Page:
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LA Theater Review

The Concept of Remainders

Even since before Noah, there has been a common social pattern of dividing animals and humans into pairs. In Richard Martin Hirsch's play, Mac (a solid Dan Gilvezan) and Mary (a lovely Suzanne Ford) have been married 15 years and, at least in their dreams, are interested in expanding their relationship. When reality hits, they find themselves suddenly uncoupled, and the concept of remainders applies as they frantically search for someone, or something, to complete their lives. Complicating the issue are their best friends, Elliot (a fascinating Bradley Fisher) and Sophie (the bewitching Meredith Bishop). Elliot is a twice-married, addicted lunatic, and Sophie is his sex kitten of a trophy wife. A loosey-goosey, long-legged bar waitress, Faith (a down-to-earth Salli Saffioti), is thrown in for good measure; her job is to equal up any stray remainders in the parking lot.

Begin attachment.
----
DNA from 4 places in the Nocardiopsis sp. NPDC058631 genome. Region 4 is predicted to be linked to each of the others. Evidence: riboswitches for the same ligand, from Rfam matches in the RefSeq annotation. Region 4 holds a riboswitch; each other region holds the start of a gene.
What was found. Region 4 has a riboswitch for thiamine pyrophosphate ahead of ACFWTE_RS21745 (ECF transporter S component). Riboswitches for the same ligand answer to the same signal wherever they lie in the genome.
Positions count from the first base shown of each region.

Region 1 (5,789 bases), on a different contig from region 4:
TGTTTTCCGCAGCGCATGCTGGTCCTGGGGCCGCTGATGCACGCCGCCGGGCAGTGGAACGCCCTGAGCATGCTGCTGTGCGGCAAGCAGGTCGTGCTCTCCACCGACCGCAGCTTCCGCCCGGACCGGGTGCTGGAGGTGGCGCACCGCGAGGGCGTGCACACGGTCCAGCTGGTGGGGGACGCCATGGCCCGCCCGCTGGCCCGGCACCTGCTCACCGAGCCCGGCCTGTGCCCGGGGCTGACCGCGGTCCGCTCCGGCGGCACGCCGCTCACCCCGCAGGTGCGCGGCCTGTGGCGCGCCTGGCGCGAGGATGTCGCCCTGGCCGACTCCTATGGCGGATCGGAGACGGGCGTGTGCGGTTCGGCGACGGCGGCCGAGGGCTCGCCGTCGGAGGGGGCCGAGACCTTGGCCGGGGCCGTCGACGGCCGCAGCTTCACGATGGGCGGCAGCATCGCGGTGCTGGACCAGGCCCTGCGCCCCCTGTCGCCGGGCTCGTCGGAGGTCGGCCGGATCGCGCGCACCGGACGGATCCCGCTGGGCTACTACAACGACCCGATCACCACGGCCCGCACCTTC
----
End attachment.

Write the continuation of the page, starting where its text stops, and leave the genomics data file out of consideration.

When Mary gives Mac an unusual birthday present, he reciprocates by giving her the same: 10 days of total sexual freedom, with no repercussions. From a credible starting point, the plot takes off in several directions, neither resolving nor developing the initial premise but opening up a Pandora's box of minithemes that, while colorful and lively, nevertheless sidestep the original.

Hirsch's script is light-hearted and very verbal, but it has structural problems that may be ironed out but tend to confuse when Act 2 begins exactly like Act 1. But everyone is having a good time -- dope and booze figure heavily -- which limits the credibility of several very serious plot points, which are set aside in exchange for the laugh meter's approval. This slightly hyped-up sitcom is well-dressed and upscale, providing well-measured, if slightly glib, dialogue for a quintet of pretty people who deliver it well. Mark L. Taylor directs the physical action with fast-paced good humor, on Keith Mitchell's practical and clean-lined set.

Presented by the Production Company at the Chandler Studio Theatre Center,

12443 Chandler Blvd., North Hollywood.

Fri.-Sat. 8 p.m., Sun. 3 p.m. Apr. 11-May 17.

(800) 838-3006.

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